Is it safe to go out? or ‘3,000 to 1 Space Oddity’

Well it looked like a nice day from my bedroom window.

Even better it is my day off, I feel a bike ride coming on… better just check the forecast.

“Stock markets are crashing, sub atomic particles are moving faster than the speed of light and Nasa predicts space debris falling from the sky” Great! Thank you Radio 4.

Personally, I’m not that bothered about the speeding particles, their discovery may change the face of Physics as we know it, but probably they’ve been disobeying Einstein for a long time and the world still seems to be turning. So we’ll leave the physicists to get over-excited about that.  Sadly nor can I do anything about the stock markets. . But the space debris does bother me. I turned the radio up to hear the details. The report finished with the reassuring advice that it WAS safe to go out because your chances of being hit by anything were less than 3,000 to 1.

3,000 to 1!!! That seems kinda high to me, doesn’t that mean 1 in every 3,000 people will have space junk land on them today? Or have I misunderstood the maths? Surely, given the size of the planet and the number of inhabitants they have missed off a few noughts???

That doesn’t seem good odds at all, maybe a bike ride is not such a good idea. My fall back plan is to find a wool shop. I remembered there might be one in Northampton, and, lo, google reveals that there is. Joy.   I spend about 10 minutes trying to find Pleasant Street, Northampton in ‘Multimap’, ‘RAC routeplanner’, ‘Bing’… before it finally dawns on me that I am looking at the web page of a shop in Northampton, Massachusetts.   Well, that would be a tad too far for a jaunt on my day off!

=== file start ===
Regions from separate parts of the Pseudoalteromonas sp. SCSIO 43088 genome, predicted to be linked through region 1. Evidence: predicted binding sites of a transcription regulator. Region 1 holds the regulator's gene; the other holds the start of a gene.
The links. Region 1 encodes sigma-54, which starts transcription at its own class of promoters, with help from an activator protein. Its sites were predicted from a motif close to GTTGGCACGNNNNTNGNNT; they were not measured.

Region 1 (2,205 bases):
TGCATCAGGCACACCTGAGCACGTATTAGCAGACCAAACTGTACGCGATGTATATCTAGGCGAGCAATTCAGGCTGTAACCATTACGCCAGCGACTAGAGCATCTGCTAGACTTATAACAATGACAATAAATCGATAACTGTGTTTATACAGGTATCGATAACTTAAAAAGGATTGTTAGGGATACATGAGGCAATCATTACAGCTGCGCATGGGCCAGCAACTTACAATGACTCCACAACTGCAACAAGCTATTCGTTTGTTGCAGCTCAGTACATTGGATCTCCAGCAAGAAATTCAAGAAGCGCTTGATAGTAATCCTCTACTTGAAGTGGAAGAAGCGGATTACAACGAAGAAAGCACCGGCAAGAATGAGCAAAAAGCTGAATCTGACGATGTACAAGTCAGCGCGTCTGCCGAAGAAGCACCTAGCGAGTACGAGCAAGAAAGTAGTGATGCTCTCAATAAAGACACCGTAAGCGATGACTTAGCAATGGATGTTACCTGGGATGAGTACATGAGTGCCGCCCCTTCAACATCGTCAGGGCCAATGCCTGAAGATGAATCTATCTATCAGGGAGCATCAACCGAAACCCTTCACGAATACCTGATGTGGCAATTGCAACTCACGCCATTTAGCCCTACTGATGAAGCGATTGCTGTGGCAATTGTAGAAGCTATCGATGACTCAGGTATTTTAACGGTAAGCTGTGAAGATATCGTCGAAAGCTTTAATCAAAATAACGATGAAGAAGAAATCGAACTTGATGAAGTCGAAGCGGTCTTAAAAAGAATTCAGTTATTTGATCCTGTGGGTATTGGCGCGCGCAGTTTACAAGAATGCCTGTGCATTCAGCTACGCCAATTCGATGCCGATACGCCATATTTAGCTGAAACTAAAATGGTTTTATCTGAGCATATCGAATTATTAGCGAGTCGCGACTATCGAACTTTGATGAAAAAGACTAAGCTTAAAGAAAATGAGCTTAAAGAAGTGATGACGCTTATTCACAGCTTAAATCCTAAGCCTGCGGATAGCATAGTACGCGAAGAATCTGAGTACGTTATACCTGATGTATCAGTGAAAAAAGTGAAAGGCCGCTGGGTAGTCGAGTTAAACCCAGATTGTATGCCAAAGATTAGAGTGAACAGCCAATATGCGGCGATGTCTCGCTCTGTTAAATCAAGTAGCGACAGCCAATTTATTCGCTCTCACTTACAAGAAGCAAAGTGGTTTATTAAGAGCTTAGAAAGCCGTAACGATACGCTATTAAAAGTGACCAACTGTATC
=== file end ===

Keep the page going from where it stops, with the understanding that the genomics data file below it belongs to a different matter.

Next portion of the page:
So it’s  back to plan A. Taking the bike out and dodging the space debris, if only I could go as fast as a sub-atomic particle…

' and the guy at first base didn't know what hit him!'

Finding God… but to a deadline

Lead ion collision at the LHC - no idea what that means but it's pretty!
I really enjoyed yesterday’s story about the Large Hadron Collider. Apparently after investing ‘Mega-Enormous-Huge’ amounts of money trying to find the ‘God Particle’ (Higgs bosun) scientists have announced that if they if haven’t found it by the end of next year, it doesn’t exist!

To my untrained, unscientific ears this sounded very odd. What if the Wright brothers had declared that if they couldn’t fly a plane by 1904, it couldn’t be done? (They achieved this feat on Dec 17th 1903).

Then David (my beloved) came along and explained (he’s a physicist). Apparently they have done a lot of clever maths that says that if this particle is there to be found, it should be found within that time frame and therefore if they don’t find it, it most likely doesn’t exist.

As Martin, my vicar, later pointed out, the whole story is still a delightful case of  having your cake and eating it. If they find the particle they will be over-joyed.  If they don’t find it they will be even happier because then they get to dream up a whole new theory to account for not finding what they were looking for!  Setting aside the fact that millions of dollars have gone into this exercise in ‘not-finding’, it’s truly a win/win situation for theoretical physicists who clearly ‘always look on the bright side of life’ – I knew there was a good reason for marrying one!

For further musings of an amateur on scientific subjects you might enjoy:

‘The God Particle’  http://wp.me/pOEoK-1E

‘Petaflops, Qubits and God’  http://wp.me/pOEoK-2G